Unfortunately due to their long term housing policies the governments have to support both tenants and landlords.

There are alternatives to these two options and they are used to good effect in other countries. The problem in Australia is that property investment has come to be seen as a growth asset, and “mum and dad” investors have approached it as such. The perverse consequences of this do not need to be rehearsed here. The point is, property investment can be treated as a conservative asset, one dominated by large property investment groups who only expect 1-2% per annum, and manage their properties accordingly. For these groups, long-term tenants are the name of the game. Ten year leases, with tenants able to do a lot to their properties in this time, i.e., to experience the property as their home, and to be sure the rent won’t be jacked up, and they won’t be turfed out when the owner sees an opportunity to make a big return by flipping it. Who knows, we may see a model like this introduced in Australia in the next few years. As property prices drop 20%+ (as predicted by AMP), and as rental demand drops (as larger share houses become the norm, and people move back in with family due to tight economic conditions), a lot of stock will enter the market. Whole buildings, now under construction, may be available for purchase and management by large property investors offering long-term tenancies, if this is guided by policy.

Count yourselves lucky property investors: Last I checked, banks will not be giving stock investors any kind of freeze, even though the value of their investments have also plunged.

Shares don’t cost money to maintain. Most people don’t even borrow for them. You can sell them instantly if you want to. Shareholders have no liability beyond losing the value of their shares. Not the same at all.

All investments have their risks, it’s only that lots of property investors don’t get this, they have this weird sense of entitlement, as repeatedly displayed in the discussions here. They think they should be bailed out by the banks and the government, for what reason? Why can’t I get bailed out because the value of my shares have gone down? I’m relying on those for my retirement. I worked hard. Blah blah blah. Property investors here whine like children because the government is limiting evictions. Don’t they understand that the alternative is still not getting rental income? They whine that the banks are still charging interest, not understanding that the Australian banking sector is hocked up to the eyeballs in debt and could collapse. Every investment has its risks. If you own property you’re already ahead. And you’re getting some slack from the banks. Count yourself very lucky. There’s no slack being cut for people who invested their money in other assets.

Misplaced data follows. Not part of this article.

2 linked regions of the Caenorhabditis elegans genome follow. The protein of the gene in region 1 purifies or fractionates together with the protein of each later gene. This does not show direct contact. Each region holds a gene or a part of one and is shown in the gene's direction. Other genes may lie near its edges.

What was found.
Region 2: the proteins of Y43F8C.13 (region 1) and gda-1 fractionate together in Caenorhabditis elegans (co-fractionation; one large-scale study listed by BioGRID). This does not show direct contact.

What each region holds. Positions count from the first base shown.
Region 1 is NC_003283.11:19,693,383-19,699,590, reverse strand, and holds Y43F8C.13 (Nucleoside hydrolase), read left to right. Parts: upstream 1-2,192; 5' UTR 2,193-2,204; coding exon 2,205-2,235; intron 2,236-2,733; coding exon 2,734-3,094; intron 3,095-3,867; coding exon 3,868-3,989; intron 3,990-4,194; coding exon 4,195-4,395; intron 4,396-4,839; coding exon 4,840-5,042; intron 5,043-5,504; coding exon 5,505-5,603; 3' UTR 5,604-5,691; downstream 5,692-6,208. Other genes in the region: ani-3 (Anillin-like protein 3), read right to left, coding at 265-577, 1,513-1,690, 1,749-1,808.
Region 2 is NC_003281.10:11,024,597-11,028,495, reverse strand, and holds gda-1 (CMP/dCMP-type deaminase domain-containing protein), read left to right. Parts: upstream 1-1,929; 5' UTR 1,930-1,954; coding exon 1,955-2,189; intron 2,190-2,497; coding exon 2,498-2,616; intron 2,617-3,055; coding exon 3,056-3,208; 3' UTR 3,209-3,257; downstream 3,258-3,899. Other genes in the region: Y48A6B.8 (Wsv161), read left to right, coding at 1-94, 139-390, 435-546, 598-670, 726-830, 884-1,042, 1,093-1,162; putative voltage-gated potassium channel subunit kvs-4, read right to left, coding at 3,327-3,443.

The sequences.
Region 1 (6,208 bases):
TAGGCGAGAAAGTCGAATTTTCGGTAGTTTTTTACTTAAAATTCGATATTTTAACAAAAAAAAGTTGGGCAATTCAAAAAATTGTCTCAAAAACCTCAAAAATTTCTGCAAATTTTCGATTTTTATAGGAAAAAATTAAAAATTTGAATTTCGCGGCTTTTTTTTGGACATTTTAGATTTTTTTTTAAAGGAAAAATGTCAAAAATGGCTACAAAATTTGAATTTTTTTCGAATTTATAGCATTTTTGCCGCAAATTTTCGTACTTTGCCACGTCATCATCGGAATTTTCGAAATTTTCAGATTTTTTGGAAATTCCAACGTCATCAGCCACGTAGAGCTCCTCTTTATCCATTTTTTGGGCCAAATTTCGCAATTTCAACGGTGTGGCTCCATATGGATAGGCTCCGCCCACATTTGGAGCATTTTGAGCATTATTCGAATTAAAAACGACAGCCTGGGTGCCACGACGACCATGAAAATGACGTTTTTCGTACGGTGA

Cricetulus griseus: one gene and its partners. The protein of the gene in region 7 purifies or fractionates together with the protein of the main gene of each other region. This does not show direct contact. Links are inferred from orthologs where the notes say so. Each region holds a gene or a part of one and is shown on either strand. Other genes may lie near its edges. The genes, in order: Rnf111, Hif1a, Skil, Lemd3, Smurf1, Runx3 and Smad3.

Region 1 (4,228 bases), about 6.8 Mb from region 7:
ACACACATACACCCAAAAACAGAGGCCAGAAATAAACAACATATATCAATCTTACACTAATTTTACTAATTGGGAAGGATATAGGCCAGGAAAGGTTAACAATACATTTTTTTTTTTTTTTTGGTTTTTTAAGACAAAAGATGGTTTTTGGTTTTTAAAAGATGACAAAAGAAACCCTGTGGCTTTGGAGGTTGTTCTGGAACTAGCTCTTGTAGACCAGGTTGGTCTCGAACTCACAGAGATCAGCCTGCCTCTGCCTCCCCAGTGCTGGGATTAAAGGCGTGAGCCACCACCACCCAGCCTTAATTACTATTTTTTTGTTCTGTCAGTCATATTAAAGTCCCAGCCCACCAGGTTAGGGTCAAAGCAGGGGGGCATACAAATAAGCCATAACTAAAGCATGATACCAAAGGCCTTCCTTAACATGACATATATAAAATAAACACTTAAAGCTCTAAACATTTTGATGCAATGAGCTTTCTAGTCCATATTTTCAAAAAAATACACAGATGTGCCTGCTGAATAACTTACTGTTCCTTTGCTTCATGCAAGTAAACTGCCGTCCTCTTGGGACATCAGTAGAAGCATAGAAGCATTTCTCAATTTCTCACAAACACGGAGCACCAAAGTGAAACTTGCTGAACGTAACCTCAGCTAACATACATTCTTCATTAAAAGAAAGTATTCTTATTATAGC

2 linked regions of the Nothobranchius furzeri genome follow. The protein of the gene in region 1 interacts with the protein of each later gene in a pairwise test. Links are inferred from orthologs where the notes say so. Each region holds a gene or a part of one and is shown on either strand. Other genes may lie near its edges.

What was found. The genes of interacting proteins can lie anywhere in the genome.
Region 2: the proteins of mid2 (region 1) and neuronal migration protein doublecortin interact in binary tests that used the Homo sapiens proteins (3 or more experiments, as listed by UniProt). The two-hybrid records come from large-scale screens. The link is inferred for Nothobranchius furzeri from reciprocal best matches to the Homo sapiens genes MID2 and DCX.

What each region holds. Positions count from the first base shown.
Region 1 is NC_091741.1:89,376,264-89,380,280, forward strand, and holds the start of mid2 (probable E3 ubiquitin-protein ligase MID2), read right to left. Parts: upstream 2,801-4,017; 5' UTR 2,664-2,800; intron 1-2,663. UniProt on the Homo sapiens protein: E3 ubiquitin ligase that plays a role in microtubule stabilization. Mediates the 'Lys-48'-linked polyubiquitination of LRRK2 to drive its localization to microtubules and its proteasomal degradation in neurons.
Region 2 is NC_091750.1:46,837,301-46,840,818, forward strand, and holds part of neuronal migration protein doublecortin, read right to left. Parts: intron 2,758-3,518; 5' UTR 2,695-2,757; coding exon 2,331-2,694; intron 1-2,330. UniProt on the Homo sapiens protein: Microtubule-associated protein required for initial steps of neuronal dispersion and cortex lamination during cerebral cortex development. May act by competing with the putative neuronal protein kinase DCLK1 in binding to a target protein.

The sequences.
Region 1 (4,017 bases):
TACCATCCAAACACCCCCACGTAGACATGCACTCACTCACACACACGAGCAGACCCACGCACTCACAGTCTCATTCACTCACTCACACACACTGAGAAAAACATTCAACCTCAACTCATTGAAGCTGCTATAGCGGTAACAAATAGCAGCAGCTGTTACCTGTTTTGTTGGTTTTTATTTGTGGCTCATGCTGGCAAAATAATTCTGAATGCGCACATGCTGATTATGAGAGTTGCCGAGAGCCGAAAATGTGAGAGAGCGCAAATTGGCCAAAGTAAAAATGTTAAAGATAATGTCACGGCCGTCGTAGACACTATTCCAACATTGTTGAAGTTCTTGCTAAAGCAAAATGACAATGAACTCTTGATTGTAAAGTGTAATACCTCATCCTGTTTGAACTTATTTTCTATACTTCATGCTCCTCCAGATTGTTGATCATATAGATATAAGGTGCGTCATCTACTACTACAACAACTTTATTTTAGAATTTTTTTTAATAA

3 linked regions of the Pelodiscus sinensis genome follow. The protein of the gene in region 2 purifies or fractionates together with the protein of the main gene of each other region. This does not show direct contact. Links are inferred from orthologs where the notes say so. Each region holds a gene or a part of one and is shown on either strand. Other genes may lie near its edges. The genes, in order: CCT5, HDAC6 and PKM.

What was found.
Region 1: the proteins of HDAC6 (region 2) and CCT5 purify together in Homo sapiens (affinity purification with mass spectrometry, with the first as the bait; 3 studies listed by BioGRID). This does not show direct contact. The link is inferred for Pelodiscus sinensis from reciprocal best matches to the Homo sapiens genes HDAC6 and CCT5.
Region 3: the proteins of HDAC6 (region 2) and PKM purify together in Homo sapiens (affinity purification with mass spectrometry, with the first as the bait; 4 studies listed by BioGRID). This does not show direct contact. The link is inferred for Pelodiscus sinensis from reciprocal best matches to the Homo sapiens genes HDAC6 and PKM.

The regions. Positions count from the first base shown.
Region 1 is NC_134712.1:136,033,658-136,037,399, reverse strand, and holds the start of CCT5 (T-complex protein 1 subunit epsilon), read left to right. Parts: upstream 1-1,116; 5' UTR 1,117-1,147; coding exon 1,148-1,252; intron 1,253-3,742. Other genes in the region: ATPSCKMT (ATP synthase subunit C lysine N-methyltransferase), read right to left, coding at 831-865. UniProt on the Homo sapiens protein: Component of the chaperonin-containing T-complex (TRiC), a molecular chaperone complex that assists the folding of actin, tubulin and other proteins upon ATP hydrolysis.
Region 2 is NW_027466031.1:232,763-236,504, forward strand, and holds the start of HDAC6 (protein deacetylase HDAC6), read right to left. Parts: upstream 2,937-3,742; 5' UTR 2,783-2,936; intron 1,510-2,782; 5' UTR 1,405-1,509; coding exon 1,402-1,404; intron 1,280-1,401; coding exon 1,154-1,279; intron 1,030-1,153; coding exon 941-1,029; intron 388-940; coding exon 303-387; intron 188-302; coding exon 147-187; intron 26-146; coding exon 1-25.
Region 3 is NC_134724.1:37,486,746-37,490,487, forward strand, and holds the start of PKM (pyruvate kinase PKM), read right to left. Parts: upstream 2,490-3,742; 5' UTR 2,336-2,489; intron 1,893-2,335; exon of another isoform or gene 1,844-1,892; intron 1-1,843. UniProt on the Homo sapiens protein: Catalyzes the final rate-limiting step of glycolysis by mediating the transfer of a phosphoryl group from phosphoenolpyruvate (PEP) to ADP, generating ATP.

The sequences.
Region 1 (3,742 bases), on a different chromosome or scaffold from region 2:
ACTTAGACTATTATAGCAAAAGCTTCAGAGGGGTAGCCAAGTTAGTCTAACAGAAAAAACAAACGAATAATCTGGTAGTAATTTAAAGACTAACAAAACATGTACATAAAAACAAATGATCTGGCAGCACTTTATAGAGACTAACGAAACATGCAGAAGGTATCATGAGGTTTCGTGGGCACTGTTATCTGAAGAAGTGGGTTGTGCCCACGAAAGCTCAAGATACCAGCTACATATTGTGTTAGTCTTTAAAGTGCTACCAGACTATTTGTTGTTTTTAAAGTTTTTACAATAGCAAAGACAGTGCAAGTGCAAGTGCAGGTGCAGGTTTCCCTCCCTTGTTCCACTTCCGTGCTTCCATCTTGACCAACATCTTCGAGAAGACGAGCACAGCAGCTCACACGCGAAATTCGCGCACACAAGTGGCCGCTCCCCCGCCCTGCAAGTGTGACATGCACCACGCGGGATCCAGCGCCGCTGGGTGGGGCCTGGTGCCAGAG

If the ACT follows Tasmania law that has just been passed, there will be no evictions for any reason at all.

So the banks are sharing the pain…how so? Interest is still being charged to rental home owner. They are also required to continue paying rates to local government, insurance to insurance companies… and the most responsible solution in this crisis is to encourage tenants to stop paying rent!! I am not against charity and sharing the pain but let’s be fair and start top down…goverment then banks then landlord’s then tenants. A mortgage deferral with interest charged is not sharing the pain…

The whole system is broken. Greedy capitalists (Multi-nationals/ big business – and politicians) take advantage of those less fortunate than themselves…however history shows that a broken capitalist system is always better then the socialist framework that the world is being bulldozed towards… both systems do have one thing in common though… those at the top still feel no pain!

Whilst I don’t think the banks will be doing it as tough has many, it is rather naive to suggest they won’t be impacted.

HiddenDragon9:32 pm 28 Mar 20

“Everybody is going to wear the pain here: governments, landlords, tenants and the banks.”

Time will tell whether governments wear any political “pain” from this.

As to “pain” of a more direct and immediate kind, will the ACT government be following the example of the Commonwealth and freezing incomes for MLAs and others covered by remuneration tribunal determinations (which should also happen to higher income subordinates)?

With essential government outlays rising, and revenues falling (GST revenue will be hard hit by the close-downs), ACT public sector salaries and benefits will increasingly be funded by debt which all ACT taxpayers will have to service – that will be real pain, particularly for those who don’t have safe incomes to rely on.